Annie Sutter: Old Ferryboats of Sausalito

By Steefenie Wicks Sausalito Historical Society

In his book “Sausalito: Moments in Time,” Jack Tracy writes: “The waterfront north of Marinship became the final resting place for verteran ferryboats, once worked prodigiously, now abandoned. 

Here the City of San Rafael, Vallejo, Charles Van Damme, Issaquah and City of Seattle eventually were left to their fates. Ironically, these ferry boats had never been part of Sausalito’s past but served other Bay Area cities. Nevertheless, Sausalito is where they would live out their final chapter, in Sausalito’s future.”

 Photo by Steefenie Wicks 

Photo by Steefenie Wicks 

Waterfront writer Annie Sutter would take it upon herself to continue this line of interest in 1987 with a little jewel of a book titled “The Old Ferryboats of Sausalito.” As she states in the forward of this 37-page book, “Again. It’s not a matter of age or where they worked … it’s what happened after that matters.”

Annie Sutter was born in Wisconsin and found her way to Sausalito working as a travel agent. In 1976 she began writing for Marin Scope in what she refers to as “the waterfront gossip column” called “On the Water.” In 1982, she interviewed movie star-turned writer Sterling Hayden for the Sausalito Historical Society. Her talks with Hayden are informative and humorous as in the following excerpt:

Hayden begins, “I set up shop in a garage, had a Chinese coffin maker set me up a little desk, and I started to write. That lasted about two weeks. I kept thinking, jeez, I’m sitting here and down there on the waterfront the girls are gathering and the music’s beginning and what am I doing in this garage? So I gave up the garage and went down to the ship. Put a surfboard across the cockpit and put my typewriter on that, and then I had the best of both worlds.” The book he was working on at that time became a best seller known as “Wanderer.”

Sutter’s keen interest in people gave an insight into the waterfront world that was so importantly part of Sausalito. It seemed only natural that she would see the destruction of the large ferryboats, the history that they represented and somehow try to preserve that part of Sausalito’s waterfront history. In her book she writes, “There are but a precious few representatives remaining of the rich maritime banquet that once rested along Sausalito’s shores. The sailing ships, square riggers, steam schooners, barges, tugs and ferryboats that over the years were beached along the waterfront are mostly gone, victims of assorted ailments: dry rot, erosion, decay, disinterest … simply the action of time.”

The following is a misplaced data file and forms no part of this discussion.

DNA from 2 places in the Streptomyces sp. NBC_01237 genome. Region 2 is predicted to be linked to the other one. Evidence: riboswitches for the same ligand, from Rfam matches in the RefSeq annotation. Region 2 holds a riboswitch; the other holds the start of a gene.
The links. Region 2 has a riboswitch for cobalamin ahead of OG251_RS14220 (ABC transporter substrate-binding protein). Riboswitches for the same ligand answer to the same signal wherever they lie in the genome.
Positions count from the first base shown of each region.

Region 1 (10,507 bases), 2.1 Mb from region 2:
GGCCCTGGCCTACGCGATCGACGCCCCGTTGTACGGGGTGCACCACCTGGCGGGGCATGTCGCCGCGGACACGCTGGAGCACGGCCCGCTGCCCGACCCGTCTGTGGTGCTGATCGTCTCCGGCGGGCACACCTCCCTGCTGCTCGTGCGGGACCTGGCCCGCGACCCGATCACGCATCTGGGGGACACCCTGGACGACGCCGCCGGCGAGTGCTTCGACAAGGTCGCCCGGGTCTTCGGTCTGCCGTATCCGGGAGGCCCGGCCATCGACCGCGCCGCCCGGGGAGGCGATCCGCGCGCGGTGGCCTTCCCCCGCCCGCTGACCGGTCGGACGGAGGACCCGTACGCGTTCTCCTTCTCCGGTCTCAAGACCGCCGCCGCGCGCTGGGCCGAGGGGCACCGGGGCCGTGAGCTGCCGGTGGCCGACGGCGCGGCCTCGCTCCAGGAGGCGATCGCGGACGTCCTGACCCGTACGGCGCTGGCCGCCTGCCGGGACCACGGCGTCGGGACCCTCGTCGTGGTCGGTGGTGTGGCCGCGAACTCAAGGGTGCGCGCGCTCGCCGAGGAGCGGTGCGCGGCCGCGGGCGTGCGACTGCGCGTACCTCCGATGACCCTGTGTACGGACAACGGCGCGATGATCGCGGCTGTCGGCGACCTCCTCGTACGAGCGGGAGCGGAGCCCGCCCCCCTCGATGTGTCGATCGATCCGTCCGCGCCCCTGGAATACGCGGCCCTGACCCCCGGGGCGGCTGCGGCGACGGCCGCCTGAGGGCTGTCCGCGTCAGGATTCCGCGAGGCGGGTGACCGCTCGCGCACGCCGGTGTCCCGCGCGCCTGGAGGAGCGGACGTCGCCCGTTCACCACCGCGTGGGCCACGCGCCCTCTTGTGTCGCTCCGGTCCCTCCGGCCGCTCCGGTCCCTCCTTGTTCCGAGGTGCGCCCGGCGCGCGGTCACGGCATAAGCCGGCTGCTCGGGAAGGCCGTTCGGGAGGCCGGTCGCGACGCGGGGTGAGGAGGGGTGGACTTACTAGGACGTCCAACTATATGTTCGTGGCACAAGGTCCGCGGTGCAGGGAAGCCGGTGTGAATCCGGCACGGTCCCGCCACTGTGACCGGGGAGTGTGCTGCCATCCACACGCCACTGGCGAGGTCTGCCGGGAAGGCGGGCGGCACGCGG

Her book offers a look into the history of the area, the people who at this time were in one way or the other trying to maintain some part of this waterfront heritage. She writes about the individuals who took on the enormous jobs of trying to keep these boats afloat.

She writes that one of the lucky ones is the City of Seattle, purchased by people who continued to care as the years went on. It’s not an easy task to keep alive a vessel that had almost been scrapped back in 1913. Chris Tellis, the owner of the City of Seattle, is quoted in Sutter’s book saying, “Owning a ferry is an incredible indulgence. You can’t keep it up, even if a ferry is the only thing you want to spend your money on. You are never done; it’s a full-time job just keeping even. And yet … it’s not drudgery bringing one of these boats back to life … it’s inspiring. It’s a lifestyle in itself.”

Sutter understood these feeling since she had purchased the classic 1907motor launch Cherokee, and spent many years restoring her. Resembling a small tugboat, the Cherokee became known as one gem of a small launch/yacht motoring on the waters of Richardson’s Bay.

It is no wonder that Sutter’s book would follow the enchantment and disintegration of these awesome ferries, along with the people who became part of their lives. Like Chris Tellis, artist Jean Varda, his friends Forest Wright and the Englishman Gordon Onslow-Ford purchased a ferry named Vallejo. Sutter writes that Varda first became aware of the vessel when she was docked at the Arques boat yard. The Vallejo had been sold for scrap to the Gardiner Steel Mill of Oakland, delivered to the Arques yard in Sausalito to be broken up. After Varda and his friends viewed the vessel in 1947, they hurried over to the Gardiner office in Oakland, announcing that they wanted to buy it. When asked how much money they had, Varda had none, Forest had none, but Gordon had $500.00. So it was agreed that this would be the down payment, they also agreed to pay at least $60.00 a month as rent.

Sutter’s book offers a brief history lesson of what happens when we let our maritime history disappear.

Today on the Sausalito waterfront only the City of Seattle and the Vallejo still exist. Annie Sutter’s little book is now out of print. It has become a rare volume full of Sausalito’s past, preserved by a waterfront historian.